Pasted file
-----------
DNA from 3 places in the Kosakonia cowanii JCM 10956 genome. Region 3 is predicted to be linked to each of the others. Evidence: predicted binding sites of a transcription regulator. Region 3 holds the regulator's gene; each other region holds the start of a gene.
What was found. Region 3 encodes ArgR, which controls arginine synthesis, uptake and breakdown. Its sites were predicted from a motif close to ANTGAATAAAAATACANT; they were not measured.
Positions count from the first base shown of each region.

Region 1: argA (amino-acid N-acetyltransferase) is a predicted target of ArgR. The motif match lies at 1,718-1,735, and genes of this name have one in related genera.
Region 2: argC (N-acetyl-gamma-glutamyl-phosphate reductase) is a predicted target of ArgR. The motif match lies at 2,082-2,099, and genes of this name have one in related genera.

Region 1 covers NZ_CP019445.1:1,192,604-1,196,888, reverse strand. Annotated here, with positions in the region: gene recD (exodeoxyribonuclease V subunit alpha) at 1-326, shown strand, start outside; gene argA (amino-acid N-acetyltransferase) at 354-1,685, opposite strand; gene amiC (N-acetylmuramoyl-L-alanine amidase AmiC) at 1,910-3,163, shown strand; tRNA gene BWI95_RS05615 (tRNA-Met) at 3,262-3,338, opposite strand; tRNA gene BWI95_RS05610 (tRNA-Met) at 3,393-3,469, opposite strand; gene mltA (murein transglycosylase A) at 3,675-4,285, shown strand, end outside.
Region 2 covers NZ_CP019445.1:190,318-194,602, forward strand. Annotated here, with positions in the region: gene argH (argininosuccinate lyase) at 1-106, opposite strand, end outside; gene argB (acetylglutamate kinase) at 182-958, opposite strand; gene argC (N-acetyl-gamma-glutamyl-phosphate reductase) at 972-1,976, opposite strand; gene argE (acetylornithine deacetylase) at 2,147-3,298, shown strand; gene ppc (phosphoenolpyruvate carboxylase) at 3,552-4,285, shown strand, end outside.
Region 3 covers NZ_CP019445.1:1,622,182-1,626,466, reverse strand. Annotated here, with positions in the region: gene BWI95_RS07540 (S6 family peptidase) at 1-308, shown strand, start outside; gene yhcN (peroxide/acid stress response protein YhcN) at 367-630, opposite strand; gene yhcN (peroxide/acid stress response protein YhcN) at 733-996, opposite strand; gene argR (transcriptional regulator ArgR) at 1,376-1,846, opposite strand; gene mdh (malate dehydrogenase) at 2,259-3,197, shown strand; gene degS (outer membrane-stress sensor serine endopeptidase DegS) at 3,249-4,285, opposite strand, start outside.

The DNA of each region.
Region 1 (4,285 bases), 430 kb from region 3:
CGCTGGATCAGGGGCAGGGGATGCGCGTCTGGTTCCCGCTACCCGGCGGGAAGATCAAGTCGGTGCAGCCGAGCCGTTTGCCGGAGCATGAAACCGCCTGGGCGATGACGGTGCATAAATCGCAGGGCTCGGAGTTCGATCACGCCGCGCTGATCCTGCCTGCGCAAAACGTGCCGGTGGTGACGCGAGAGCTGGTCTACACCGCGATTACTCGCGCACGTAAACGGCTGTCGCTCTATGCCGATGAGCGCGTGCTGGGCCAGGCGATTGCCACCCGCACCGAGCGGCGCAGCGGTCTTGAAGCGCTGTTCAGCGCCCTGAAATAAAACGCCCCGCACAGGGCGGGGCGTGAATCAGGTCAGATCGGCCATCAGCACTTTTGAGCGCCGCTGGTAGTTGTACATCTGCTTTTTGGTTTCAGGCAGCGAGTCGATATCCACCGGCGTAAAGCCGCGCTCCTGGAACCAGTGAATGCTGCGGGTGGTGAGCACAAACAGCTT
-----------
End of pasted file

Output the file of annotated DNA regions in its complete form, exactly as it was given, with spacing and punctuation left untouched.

DNA from 3 places in the Kosakonia cowanii JCM 10956 genome. Region 3 is predicted to be linked to each of the others. Evidence: predicted binding sites of a transcription regulator. Region 3 holds the regulator's gene; each other region holds the start of a gene.
What was found. Region 3 encodes ArgR, which controls arginine synthesis, uptake and breakdown. Its sites were predicted from a motif close to ANTGAATAAAAATACANT; they were not measured.
Positions count from the first base shown of each region.

Region 1: argA (amino-acid N-acetyltransferase) is a predicted target of ArgR. The motif match lies at 1,718-1,735, and genes of this name have one in related genera.
Region 2: argC (N-acetyl-gamma-glutamyl-phosphate reductase) is a predicted target of ArgR. The motif match lies at 2,082-2,099, and genes of this name have one in related genera.

Region 1 covers NZ_CP019445.1:1,192,604-1,196,888, reverse strand. Annotated here, with positions in the region: gene recD (exodeoxyribonuclease V subunit alpha) at 1-326, shown strand, start outside; gene argA (amino-acid N-acetyltransferase) at 354-1,685, opposite strand; gene amiC (N-acetylmuramoyl-L-alanine amidase AmiC) at 1,910-3,163, shown strand; tRNA gene BWI95_RS05615 (tRNA-Met) at 3,262-3,338, opposite strand; tRNA gene BWI95_RS05610 (tRNA-Met) at 3,393-3,469, opposite strand; gene mltA (murein transglycosylase A) at 3,675-4,285, shown strand, end outside.
Region 2 covers NZ_CP019445.1:190,318-194,602, forward strand. Annotated here, with positions in the region: gene argH (argininosuccinate lyase) at 1-106, opposite strand, end outside; gene argB (acetylglutamate kinase) at 182-958, opposite strand; gene argC (N-acetyl-gamma-glutamyl-phosphate reductase) at 972-1,976, opposite strand; gene argE (acetylornithine deacetylase) at 2,147-3,298, shown strand; gene ppc (phosphoenolpyruvate carboxylase) at 3,552-4,285, shown strand, end outside.
Region 3 covers NZ_CP019445.1:1,622,182-1,626,466, reverse strand. Annotated here, with positions in the region: gene BWI95_RS07540 (S6 family peptidase) at 1-308, shown strand, start outside; gene yhcN (peroxide/acid stress response protein YhcN) at 367-630, opposite strand; gene yhcN (peroxide/acid stress response protein YhcN) at 733-996, opposite strand; gene argR (transcriptional regulator ArgR) at 1,376-1,846, opposite strand; gene mdh (malate dehydrogenase) at 2,259-3,197, shown strand; gene degS (outer membrane-stress sensor serine endopeptidase DegS) at 3,249-4,285, opposite strand, start outside.

The DNA of each region.
Region 1 (4,285 bases), 430 kb from region 3:
CGCTGGATCAGGGGCAGGGGATGCGCGTCTGGTTCCCGCTACCCGGCGGGAAGATCAAGTCGGTGCAGCCGAGCCGTTTGCCGGAGCATGAAACCGCCTGGGCGATGACGGTGCATAAATCGCAGGGCTCGGAGTTCGATCACGCCGCGCTGATCCTGCCTGCGCAAAACGTGCCGGTGGTGACGCGAGAGCTGGTCTACACCGCGATTACTCGCGCACGTAAACGGCTGTCGCTCTATGCCGATGAGCGCGTGCTGGGCCAGGCGATTGCCACCCGCACCGAGCGGCGCAGCGGTCTTGAAGCGCTGTTCAGCGCCCTGAAATAAAACGCCCCGCACAGGGCGGGGCGTGAATCAGGTCAGATCGGCCATCAGCACTTTTGAGCGCCGCTGGTAGTTGTACATCTGCTTTTTGGTTTCAGGCAGCGAGTCGATATCCACCGGCGTAAAGCCGCGCTCCTGGAACCAGTGAATGCTGCGGGTGGTGAGCACAAACAGCTT